Thompson on Cotton: Music to the Market’s Ears
September 5, 2023
By Jeff Thompson, Autauga Quality Cotton
Last week was a case of bad news for some was good news to others. Hurricane Idalia was expected to take her Category 3 winds east of all but a small portion of the Georgia crop. Instead, upon landfall it veered slightly northward damaging a much larger expanse of the state’s crop. While abroad, China’s economy has slumped to the point its government announced Friday monetary policies would be instituted in an effort to bolster it. The combination of a shrinking crop coupled with a potential boost in demand was music to the market’s ears. As a result, December futures hit ninety cents for the first time since August of last year. Nonetheless, pressure from grower selling forced it to close the week slightly below 89.95 for a gain of 264 points.
Overall U.S. crop conditions were unchanged in last week’s report. However, a closer look by state, showed declines in Al, Ga, NC, and Ok. This week expect further declines following the aftermath of Idalia. In Georgia high winds and excessive rain devastated cotton east of I-75, while that to the west went unscathed actually benefiting from the rain. Early maturing cotton, of which there was a great deal, was hardest hit because it had the most open bolls. Losses here could top 300 to 400 pounds an acre. It will be weeks before we know the true extent of the damage, but this area desperately needs sunshine to minimize further loss. Do not think for a minute this will be our last threatening storm. Invest-95L now just off the coast of Africa has been given an 80 percent chance of development over the next seven days. Way too soon to determine its exact course but its current heading is for the Caribbean where it could pose a threat.
As mentioned, in past market reviews, China’s economy is in a state of total disorder. Heavily dependent on exports, China has seen them drastically decline as global inflation limits the purchasing power of other countries. Their previous economic stimulus, debt fueled investment in infrastructure, has peaked. Therefore, their remaining source of demand is household consumption wherein they must convince citizens to spend rather than save. In an effort to do so, five of the country’s largest banks cut interest rates on Friday. While Beijing lifted home purchasing restrictions for the first time since 2021. Seeing this as potentially expanding Chinese imports, including cotton, markets welcomed the news. However, high unemployment could remain an obstacle to these efforts.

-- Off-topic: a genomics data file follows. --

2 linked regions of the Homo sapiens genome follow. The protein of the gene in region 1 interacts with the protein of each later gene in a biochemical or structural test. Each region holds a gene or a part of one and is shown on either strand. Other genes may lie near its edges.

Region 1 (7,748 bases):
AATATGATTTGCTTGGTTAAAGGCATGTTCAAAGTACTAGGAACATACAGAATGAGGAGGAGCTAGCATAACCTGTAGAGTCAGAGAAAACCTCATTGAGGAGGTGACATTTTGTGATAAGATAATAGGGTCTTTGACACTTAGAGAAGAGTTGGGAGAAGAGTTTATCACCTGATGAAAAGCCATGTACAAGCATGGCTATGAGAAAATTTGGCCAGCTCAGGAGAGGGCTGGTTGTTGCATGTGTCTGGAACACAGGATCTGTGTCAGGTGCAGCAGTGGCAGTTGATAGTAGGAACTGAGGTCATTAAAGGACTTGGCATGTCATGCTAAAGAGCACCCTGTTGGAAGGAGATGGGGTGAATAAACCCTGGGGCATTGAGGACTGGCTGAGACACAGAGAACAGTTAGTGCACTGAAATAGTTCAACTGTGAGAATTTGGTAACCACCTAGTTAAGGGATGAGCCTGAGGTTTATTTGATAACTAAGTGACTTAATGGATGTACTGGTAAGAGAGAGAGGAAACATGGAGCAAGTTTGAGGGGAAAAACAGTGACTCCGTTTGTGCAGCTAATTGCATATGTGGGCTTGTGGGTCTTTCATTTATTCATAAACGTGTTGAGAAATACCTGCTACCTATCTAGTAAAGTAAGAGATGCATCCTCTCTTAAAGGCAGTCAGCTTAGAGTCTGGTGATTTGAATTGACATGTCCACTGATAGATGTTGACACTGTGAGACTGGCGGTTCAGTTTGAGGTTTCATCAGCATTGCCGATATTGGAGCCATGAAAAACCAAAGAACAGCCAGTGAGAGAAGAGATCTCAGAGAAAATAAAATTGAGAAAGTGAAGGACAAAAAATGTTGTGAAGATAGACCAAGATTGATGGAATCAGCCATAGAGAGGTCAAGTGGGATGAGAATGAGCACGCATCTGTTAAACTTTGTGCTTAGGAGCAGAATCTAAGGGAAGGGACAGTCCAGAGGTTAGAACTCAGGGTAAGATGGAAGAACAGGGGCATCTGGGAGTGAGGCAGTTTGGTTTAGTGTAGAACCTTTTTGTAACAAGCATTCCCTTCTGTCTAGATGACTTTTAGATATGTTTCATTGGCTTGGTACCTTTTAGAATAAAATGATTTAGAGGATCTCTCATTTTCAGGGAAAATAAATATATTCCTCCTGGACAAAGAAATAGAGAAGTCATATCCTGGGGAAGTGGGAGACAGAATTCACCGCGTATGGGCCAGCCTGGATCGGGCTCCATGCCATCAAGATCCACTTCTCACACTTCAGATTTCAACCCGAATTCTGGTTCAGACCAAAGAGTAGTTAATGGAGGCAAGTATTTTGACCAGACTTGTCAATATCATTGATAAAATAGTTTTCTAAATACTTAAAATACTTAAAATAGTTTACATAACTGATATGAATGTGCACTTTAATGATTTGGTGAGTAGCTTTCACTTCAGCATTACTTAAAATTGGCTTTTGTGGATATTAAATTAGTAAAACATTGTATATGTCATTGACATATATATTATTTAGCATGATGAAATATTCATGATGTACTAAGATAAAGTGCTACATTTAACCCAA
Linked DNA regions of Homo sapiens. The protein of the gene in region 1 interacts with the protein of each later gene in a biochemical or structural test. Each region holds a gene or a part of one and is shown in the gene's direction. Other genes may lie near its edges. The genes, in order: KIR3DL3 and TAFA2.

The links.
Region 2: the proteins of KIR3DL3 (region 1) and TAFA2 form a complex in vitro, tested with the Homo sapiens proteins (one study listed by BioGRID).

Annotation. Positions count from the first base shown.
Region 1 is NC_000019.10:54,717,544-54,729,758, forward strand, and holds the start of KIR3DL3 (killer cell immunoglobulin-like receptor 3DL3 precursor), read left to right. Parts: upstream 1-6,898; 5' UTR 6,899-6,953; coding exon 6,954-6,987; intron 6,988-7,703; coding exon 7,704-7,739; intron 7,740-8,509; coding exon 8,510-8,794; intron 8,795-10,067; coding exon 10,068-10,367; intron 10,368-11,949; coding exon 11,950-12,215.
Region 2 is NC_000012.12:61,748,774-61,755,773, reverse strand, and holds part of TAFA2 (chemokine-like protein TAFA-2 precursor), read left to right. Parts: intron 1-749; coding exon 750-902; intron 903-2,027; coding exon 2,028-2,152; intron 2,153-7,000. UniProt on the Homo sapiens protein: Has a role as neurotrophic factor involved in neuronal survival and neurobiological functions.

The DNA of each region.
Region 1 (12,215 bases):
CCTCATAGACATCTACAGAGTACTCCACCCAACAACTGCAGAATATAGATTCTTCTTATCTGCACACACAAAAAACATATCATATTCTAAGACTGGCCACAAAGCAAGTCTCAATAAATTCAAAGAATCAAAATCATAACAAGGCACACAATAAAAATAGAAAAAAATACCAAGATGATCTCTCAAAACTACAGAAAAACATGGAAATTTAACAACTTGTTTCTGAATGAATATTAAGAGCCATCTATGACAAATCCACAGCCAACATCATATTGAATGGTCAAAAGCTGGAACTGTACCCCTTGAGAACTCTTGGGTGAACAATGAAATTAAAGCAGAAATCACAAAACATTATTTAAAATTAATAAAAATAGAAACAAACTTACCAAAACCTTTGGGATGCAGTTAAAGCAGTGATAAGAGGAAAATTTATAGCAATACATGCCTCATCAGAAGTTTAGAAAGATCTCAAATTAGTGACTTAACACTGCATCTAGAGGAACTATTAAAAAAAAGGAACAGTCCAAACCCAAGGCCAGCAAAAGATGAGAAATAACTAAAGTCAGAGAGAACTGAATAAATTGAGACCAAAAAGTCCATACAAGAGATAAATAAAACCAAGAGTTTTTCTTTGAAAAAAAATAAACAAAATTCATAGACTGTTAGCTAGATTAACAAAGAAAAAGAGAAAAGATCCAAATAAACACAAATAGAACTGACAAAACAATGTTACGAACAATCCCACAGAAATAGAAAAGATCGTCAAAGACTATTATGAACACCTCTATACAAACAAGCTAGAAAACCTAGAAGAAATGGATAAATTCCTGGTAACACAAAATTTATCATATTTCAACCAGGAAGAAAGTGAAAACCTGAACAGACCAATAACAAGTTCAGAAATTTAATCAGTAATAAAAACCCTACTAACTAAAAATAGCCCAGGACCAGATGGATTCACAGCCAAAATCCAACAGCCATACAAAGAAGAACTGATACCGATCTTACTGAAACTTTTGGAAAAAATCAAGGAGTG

Where to from here? Last week’s breakout, though certainly welcomed, was bittersweet coming at the expense of our neighbors. Managed funds were once again net buyers as they liquidated shorts and better yet established new longs. As of Tuesday, they maintained a net long position of 3.8 million bales, their strongest position since September 2022. As expected, ninety cents was the trigger point for grower pricing as seen by a large volume of new forward contracts on Friday. Demand is still lacking as last week’s export sales of 66,000 bales reflects. Until this improves advances will be limited. Thus, take advantage of this breakout as a return to eighty-five cents, the midpoint of our recent trading range, is more likely in the coming days.